MUTHANNA, IRAQ Dr. Alaa Saeed is an affable man with a shy smile and a thinning thatch of wispy white hair above thick, gold-rimmed glasses. He wears short-sleeved white shirts and permanent-press gray slacks. He has the polite, self-effacing manner of a small-town pharmacist.
Last week, an Iraqi exile named Mohammed Mohsen Zubaidi strode into Baghdad and declared himself mayor, meeting with local sheiks and promising them potable drinking water and electricity. “With your help, we can manage our country by ourselves,” The Washington Post quoted him as saying. Barbara Bodine, the former U.S.
During the Oslo peace process, Natan Sharansky, the Soviet dissident turned politician, was a lone, even eccentric, voice on the Israeli right. Where others on the right condemned Oslo for betraying historic claims or vital security needs, Sharansky attacked it for betraying democracy. By imposing dictatorship on the Palestinians, he argued, Israel was repeating the mistake made by Western democracies that sought stability by accommodating rather than challenging communist regimes.
When Saddam Hussein’s army went to war with the United States, it took the hopes, fantasies, and myths of the Arab world into battle with it. Iraq was to play one of two historically sentimental roles, both richly resonant in Arab politics. And, in so doing, it would serve as the vehicle for people from Saudi Arabia to Morocco who yearned for an Arab champion, or at least for a glorious, redeeming defeat. The preferred role was triumphant defender of Arab honor against the imperialist threat.
A few days after American troops entered Baghdad, I went to Saddam City, a sprawling slum inhabited almost exclusively by Shia Muslims. But, by the time I got there, Saddam City was gone. Yes, the people were still there, as was the poverty—the kids playing barefoot soccer on dirt lots and the young men carrying AK-47 assault rifles. But it was Saddam City no longer. THIS IS SADR CITY, announced a spray-painted sign as I drove into the slum, renamed for Sheik Mohammed Sadek Al Sadr, who was killed along with two of his sons in 1999 for speaking out against Saddam Hussein.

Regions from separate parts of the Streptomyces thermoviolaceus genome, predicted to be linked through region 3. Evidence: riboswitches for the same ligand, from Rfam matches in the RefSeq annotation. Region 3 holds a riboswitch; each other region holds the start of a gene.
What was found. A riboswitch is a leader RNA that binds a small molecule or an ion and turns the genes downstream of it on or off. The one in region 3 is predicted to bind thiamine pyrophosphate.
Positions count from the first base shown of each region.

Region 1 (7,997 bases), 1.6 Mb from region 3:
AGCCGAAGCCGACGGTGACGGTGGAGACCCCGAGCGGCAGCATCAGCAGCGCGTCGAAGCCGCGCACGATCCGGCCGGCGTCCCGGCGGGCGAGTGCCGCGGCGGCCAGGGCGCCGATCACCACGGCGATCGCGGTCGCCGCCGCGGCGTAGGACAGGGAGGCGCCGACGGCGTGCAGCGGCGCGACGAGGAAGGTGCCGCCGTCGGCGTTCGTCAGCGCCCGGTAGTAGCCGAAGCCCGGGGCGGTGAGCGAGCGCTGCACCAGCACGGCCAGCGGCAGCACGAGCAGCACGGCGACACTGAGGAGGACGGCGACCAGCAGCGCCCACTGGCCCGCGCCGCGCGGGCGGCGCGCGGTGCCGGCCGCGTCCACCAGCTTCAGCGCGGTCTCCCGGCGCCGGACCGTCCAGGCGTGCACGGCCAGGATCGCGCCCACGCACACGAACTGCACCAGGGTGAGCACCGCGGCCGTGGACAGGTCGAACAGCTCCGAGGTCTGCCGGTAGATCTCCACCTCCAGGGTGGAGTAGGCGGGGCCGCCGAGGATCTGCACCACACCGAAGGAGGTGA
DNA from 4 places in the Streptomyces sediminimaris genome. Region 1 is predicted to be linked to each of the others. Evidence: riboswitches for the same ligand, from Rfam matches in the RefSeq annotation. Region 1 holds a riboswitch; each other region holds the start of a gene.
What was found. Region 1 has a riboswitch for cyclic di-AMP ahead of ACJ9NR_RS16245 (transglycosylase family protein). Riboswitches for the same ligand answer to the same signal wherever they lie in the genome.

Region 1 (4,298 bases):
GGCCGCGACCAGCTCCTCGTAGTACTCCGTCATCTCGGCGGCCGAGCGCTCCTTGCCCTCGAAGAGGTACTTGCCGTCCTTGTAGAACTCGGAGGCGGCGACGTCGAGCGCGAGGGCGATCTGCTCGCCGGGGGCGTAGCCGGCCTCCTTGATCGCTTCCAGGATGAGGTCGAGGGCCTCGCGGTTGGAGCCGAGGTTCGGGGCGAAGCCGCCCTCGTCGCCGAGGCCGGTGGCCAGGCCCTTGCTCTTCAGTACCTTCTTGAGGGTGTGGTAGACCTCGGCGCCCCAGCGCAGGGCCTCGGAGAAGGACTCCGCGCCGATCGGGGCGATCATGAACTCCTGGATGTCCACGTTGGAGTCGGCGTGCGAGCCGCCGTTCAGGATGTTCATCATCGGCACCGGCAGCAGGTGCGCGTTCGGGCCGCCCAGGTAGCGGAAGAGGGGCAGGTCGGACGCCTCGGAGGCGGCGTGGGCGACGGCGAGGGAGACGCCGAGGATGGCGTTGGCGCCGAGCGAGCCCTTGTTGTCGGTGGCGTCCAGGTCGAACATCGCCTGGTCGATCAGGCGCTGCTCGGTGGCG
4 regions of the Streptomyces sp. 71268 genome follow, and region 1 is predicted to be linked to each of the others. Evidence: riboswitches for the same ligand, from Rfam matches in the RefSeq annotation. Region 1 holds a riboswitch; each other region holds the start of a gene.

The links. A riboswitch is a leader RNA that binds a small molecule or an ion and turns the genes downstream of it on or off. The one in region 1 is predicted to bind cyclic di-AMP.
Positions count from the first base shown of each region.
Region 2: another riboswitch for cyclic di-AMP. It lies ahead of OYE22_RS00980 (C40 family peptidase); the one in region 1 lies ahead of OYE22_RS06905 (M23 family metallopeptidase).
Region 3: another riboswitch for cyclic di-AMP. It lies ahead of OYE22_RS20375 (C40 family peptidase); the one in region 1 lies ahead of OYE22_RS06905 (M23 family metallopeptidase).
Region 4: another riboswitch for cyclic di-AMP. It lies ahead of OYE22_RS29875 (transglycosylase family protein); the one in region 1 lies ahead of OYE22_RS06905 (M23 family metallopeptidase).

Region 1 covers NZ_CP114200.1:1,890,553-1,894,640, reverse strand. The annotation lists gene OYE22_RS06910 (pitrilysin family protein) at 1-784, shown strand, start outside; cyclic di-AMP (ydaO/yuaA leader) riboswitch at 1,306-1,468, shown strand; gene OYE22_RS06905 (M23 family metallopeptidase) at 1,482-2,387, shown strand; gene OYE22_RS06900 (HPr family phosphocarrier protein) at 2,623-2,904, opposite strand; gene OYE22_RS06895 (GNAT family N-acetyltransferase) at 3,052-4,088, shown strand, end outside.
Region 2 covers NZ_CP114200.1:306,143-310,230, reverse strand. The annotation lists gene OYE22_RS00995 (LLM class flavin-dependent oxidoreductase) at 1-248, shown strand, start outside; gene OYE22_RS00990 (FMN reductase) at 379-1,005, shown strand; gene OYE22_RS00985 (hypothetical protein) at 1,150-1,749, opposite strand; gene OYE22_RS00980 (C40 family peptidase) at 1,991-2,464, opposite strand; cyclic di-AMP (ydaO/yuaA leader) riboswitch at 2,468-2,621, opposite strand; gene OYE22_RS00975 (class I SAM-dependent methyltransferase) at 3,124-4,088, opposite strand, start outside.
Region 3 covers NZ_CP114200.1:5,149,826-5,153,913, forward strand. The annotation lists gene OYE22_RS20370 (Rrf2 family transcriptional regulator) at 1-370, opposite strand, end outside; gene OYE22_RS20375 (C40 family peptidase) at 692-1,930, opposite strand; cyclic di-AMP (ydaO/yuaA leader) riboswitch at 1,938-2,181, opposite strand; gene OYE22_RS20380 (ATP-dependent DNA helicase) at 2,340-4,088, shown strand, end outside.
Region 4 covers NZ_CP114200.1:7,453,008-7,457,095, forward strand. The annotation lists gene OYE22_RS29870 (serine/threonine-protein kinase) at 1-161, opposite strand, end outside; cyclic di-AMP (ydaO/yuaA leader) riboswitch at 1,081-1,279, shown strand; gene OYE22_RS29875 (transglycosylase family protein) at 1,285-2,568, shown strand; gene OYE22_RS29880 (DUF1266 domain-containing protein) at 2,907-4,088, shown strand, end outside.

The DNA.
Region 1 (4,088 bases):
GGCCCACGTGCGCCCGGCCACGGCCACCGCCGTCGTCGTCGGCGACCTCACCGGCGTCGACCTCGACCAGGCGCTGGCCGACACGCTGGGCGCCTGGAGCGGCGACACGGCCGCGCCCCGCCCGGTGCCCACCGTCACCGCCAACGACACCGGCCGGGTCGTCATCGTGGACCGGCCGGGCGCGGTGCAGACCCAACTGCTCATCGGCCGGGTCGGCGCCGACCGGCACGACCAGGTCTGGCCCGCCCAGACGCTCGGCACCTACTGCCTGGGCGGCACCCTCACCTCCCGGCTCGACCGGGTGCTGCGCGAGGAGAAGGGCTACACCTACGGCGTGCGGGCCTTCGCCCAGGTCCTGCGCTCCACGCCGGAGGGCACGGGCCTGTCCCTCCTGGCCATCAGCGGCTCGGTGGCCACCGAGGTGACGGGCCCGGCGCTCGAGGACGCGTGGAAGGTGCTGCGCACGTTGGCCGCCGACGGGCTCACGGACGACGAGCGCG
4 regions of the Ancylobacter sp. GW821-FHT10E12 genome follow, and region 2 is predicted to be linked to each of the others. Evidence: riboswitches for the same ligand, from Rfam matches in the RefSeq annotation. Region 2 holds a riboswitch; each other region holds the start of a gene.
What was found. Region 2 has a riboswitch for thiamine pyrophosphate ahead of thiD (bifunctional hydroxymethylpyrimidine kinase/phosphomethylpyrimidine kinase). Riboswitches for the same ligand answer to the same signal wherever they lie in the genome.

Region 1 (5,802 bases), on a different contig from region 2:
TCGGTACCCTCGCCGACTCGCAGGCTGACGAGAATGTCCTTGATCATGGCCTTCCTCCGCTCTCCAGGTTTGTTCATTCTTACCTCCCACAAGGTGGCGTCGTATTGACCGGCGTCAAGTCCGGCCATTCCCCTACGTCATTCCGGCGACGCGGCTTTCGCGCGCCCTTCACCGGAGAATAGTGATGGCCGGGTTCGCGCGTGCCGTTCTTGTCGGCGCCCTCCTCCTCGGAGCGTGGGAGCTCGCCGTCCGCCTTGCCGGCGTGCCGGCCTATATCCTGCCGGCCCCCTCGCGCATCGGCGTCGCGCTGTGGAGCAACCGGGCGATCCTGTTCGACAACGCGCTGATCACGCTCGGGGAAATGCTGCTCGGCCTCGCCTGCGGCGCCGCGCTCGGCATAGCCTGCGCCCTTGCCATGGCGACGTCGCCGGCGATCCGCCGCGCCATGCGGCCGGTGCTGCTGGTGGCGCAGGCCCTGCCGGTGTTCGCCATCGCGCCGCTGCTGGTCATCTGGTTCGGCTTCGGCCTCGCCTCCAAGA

I have just returned from southern Iraq. It was the first time I had set foot in that part of my country since 1966. Back then, I used to accompany my father, dean of the School of Architecture in the University of Baghdad’s College of Engineering, while he led groups of his students on tours to study the architecture of the south. Two years later, a coup brought the Baath Party to power, eventually leading to the rule of Saddam Hussein. I was both elated to be back and heartbroken at what I saw this time in the wake of the tyrant’s downfall.
April 7, 2003
One of the regular features of life on board the aircraft carrier USS Theodore Roosevelt is the "Bully Big Stick Show"--so titled in honor of the ship's namesake--a weekly call-in program broadcast from the ship's onboard TV studio featuring the commanding officer, Captain Richard O'Hanlon, and his deputy, Executive Officer Terry Kraft. Sometime in the coming days, I am told, the show will boast a new wartime feature: declassified imagery, taken by the ship's fighter jets, of targets they have struck in Iraq.
Just when it seemed we had heard the last from the United Nations on the subject of Iraq, the battle of Turtle Bay resumed last week. An army of European statesmen regrouped and declared that, having been defeated in their efforts to constrain U.S. power before the war, they intend to pick up where they left off as soon as it ends. The European Union issued a formal statement insisting that "the U.N. must continue to play a central role" in Iraq, and the EU president, Greek Prime Minister Costas Simitis, exhorted "the U.N.
On a Sunday just before Christmas in a village near Malabo, Equatorial Guinea, the silent air is more reminiscent of a church service than of the presidential election taking place that day. A young woman approaches the open-air voting table, picks up a paper showing President Obiang Nguema's picture, and hands it to an officer for sealing and posting in the ballot box.
Through my hotel room window, I can see soldiers--dressed like commandos, not like baggy-panted Kurdish peshmerga--rearranging themselves around a machine gun mounted in the wagon of a white Toyota pickup. They're often there, jumping out of the truck, jumping back in, speeding off. They are guarding Barham Saleh, the prime minister of the Patriotic Union of Kurdistan (PUK), who lives behind my small hotel in Sulaymaniya. A year ago, Saleh came home from the Palace Hotel just down the street, and three Islamic fighters leapt out of their car firing madly.